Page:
Friday, January 15, 2010

Bangkok Bargains

So we were pretty happy to get out of Vietnam in the end. Alive.

After our experience in Saigon, we caught a sleeper train to Hoi An, a little town where they have HEAPS of tailors and old buildings from the 1800s. The sleeper train was an experience in itself. We were the only foreigners on the whole train and were in a cabin with a Vietnamese lady and her obnoxious son who didn't speak English, but were pretty happy to use the cabin as a rubbish bin. Seventeen hours later we gratefully arrived at a pretty swish hotel in Hoi An where Ash and I went crazy getting some outfits made at the tailors. I'm pleased to say I controlled myself and only bought 2 winter jackets and a work skirt. I've heard it's about -2 degrees in Japan at the moment so they might come in handy. However, I am desperately running out of room in my backpack. I think a post pack home is in order. The tailors are crazy - there's hundreds of them and you can go and pick a style out of a magazine, get measured up in the morning and by that afternoon they will have your clothes ready for a second fitting. We got a glimpse into the factories where they have people working around the clock - crazy. I also was riding on the back of the tailor's motorbike at one point and we were crashed into by another motorbike. Luckily he wasn't going very fast. We went out one night in Hoi An, but it was pretty quiet. We did have a shot of Cobra Blood though, which was... interesting.

Now getting out of Hoi An was a very hard task, and our dreams of cutting across Laos to Chiang Mai were hindered by Visa requirements, time constraints and expensive flights. So we flew up to Hanoi, but we weren't too keen to spend very long in another big city, so we booked a tour to Halong Bay. We went on a cruise in a junk boat, which was beautiful. But no one told us how cold it would be on the bay. And it was very cloudy, so you can't see as far as you want to, but it was still beautiful, with limestone cliffs jutting out of the water to massive heights. We stopped at a cave which was huge and very beautiful, then went kayaking around. That night, after dinner, we discovered the karaoke machine in the dining room. After the tour guide started us off with his asian-accented version of "Unchained Melody", we were a bit reluctant to have a go. But some subtle persuasion from a bottle of $6 vodka bought from a lady in a rowboat (one of about 5 who were hovering around our boat and competing with each other for sales) off the side of the boat, no one could get us off it. We met 3 aussie girls on the boat who were hilarious and we were singing so late into the night that even the bar tender was begging us to stop so he could go to bed.

Waking up on a boat in the middle of the bay surrounded by cliffs and calm water for miles is quite an experience. The next day we went across to Cat Ba Island, a cute little island in the middle of the bay. I went on a trek to the highest peak there for a breathtaking view, even though we had to practically go rock climbing to get there. We stayed in a hotel on Cat Ba island and had a few hours to kill, so we took the advice of the owner and decided to hire 2 motorbikes to ride down the coast. So the owner gave Ash a crash course in how to ride it, while I got too confident and took a crash course of my own. Within seconds of getting on the bike, I had attempted a u-turn and crashed straight into a pole. I was as shattered as the front mudguard, mainly because my dreams of riding along a coastal road a la Top Gear had been ruined. Luckily I escaped with only a few bruises on my legs, massive though they were. After that, needless to say, he was reluctant to hire the bikes to us and I had to pay 90US dollars to get it repaired, which was not very awesome at all.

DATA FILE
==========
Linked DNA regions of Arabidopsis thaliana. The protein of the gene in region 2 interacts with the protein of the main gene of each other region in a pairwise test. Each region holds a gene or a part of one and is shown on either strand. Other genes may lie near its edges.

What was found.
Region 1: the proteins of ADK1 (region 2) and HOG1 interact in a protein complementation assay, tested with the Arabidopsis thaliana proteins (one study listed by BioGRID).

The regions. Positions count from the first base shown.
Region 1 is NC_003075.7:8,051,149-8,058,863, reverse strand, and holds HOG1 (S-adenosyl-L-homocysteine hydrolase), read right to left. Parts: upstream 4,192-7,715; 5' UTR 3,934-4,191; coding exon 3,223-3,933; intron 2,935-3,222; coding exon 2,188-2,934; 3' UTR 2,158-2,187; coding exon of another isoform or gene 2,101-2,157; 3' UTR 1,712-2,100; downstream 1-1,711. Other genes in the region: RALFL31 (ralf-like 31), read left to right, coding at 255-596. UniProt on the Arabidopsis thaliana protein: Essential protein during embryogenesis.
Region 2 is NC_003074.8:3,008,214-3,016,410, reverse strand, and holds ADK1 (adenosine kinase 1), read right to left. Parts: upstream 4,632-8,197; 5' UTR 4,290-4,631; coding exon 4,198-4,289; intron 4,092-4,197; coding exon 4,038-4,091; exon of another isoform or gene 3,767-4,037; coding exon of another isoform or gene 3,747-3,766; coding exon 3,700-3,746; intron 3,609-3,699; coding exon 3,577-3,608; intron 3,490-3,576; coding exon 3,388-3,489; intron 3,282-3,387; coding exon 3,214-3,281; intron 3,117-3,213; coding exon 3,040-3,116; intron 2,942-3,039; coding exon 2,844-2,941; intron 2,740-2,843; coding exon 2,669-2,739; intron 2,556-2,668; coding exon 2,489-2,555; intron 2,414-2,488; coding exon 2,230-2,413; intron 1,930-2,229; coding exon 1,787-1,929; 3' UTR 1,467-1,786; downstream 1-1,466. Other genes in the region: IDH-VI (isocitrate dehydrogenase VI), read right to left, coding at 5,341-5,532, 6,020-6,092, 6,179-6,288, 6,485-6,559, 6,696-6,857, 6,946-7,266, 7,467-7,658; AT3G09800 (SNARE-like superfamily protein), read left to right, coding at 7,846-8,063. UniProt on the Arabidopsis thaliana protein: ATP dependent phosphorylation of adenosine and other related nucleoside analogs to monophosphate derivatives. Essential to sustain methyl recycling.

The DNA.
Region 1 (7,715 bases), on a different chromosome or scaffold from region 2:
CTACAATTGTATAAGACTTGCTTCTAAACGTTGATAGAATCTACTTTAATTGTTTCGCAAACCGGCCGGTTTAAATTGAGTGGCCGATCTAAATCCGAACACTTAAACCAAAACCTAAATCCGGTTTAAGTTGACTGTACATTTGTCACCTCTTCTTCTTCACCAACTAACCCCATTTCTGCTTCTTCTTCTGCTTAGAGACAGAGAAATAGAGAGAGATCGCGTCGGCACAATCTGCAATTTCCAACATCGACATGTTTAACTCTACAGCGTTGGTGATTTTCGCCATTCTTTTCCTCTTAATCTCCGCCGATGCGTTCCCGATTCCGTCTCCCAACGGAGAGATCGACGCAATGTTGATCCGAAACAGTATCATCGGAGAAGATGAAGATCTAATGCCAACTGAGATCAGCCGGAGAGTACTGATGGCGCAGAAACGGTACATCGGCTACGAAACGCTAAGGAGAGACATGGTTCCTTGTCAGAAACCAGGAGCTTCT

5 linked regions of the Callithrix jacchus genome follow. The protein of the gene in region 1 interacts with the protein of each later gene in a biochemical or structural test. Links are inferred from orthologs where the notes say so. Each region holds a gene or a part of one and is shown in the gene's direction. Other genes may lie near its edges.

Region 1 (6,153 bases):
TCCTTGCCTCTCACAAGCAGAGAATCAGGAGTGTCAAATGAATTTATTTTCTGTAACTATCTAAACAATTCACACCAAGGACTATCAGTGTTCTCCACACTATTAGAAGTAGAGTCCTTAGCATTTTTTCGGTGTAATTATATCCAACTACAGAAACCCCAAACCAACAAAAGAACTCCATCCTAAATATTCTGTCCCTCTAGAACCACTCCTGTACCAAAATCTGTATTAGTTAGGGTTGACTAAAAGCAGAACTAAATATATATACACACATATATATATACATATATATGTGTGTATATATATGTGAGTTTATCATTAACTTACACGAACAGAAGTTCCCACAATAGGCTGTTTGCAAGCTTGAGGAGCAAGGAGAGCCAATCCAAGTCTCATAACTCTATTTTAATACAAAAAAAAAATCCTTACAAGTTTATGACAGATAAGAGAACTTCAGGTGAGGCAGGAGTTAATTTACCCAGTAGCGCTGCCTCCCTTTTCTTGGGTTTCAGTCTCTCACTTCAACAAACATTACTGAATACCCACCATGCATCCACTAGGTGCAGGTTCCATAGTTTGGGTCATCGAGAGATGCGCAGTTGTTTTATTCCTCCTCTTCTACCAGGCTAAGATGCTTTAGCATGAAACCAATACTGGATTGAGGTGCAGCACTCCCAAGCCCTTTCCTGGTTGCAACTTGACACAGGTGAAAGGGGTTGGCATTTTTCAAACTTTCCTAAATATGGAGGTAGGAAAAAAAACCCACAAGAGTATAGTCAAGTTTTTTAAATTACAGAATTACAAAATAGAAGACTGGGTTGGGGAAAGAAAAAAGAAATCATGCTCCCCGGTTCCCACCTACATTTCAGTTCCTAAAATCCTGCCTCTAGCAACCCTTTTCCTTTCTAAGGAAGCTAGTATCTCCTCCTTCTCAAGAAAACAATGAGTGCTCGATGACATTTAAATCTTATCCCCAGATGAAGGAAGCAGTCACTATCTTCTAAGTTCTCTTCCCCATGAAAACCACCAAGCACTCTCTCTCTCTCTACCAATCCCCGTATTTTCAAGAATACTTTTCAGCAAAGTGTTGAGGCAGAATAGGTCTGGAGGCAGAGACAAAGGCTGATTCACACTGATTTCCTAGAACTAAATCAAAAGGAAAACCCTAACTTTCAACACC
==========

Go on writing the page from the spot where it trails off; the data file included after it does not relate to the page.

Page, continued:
From Hanoi we flew into Bangkok, where we are at the moment. We were pretty relieved to be out of Vietnam, even though we did have some good times, I think that Thailand is superior to Vietnam in so many ways. The people are generally nicer, the food ever so much more flavoursome and the people slightly less inclined to rip you off. I'm beginning to detest taxi drivers in general, as they drive like crazy men, overcharge you and rarely know where they're going. It is a terrible thing to hop in a car and be at the mercy of someone else for 20 knuckle-whitening minutes.

In Bangkok we treated ourself to a 4 star hotel (which was still only $25 each) with a pool and buffet breakfast etc. It was heaven after some of the filth we had been staying in and we recuperated so that we were ready to start shopping! The shopping in Bangkok is ridiculously cheap and the clothes are so cute, I am trying to control myself (post pack, post pack...) but who needs to when you can buy cute little dresses and skirts for $6-$13. I am in heaven. My bank account is rapidly depleting though, so I'm sort of counting on getting work in Japan.

So tomorrow we've booked a tour to the River Kwai and Ash is going to ride the heck out of a big elephant, as she's been wanting to do it the whole trip. We're also going to do the Floating Markets and probably some more shopping :)

5 Days until I fly to Tokyo, about 330 days until I see you all again.

Love Megan xo


  1. Are you counting down when you get back to Oz already?

  2. Should this be titled Good-bye Vietnam? LOL

  3. You did get that travel Insurance sorted didn't you? Awesome Meegs!

  4. Haha, yeah Kim I got travel insurance, but motorbikes are omitted, since I don't have a licence :P and not counting down getting back to Oz, Bron, just counting down until I see your lovely faces again, I'm already missing everyone!!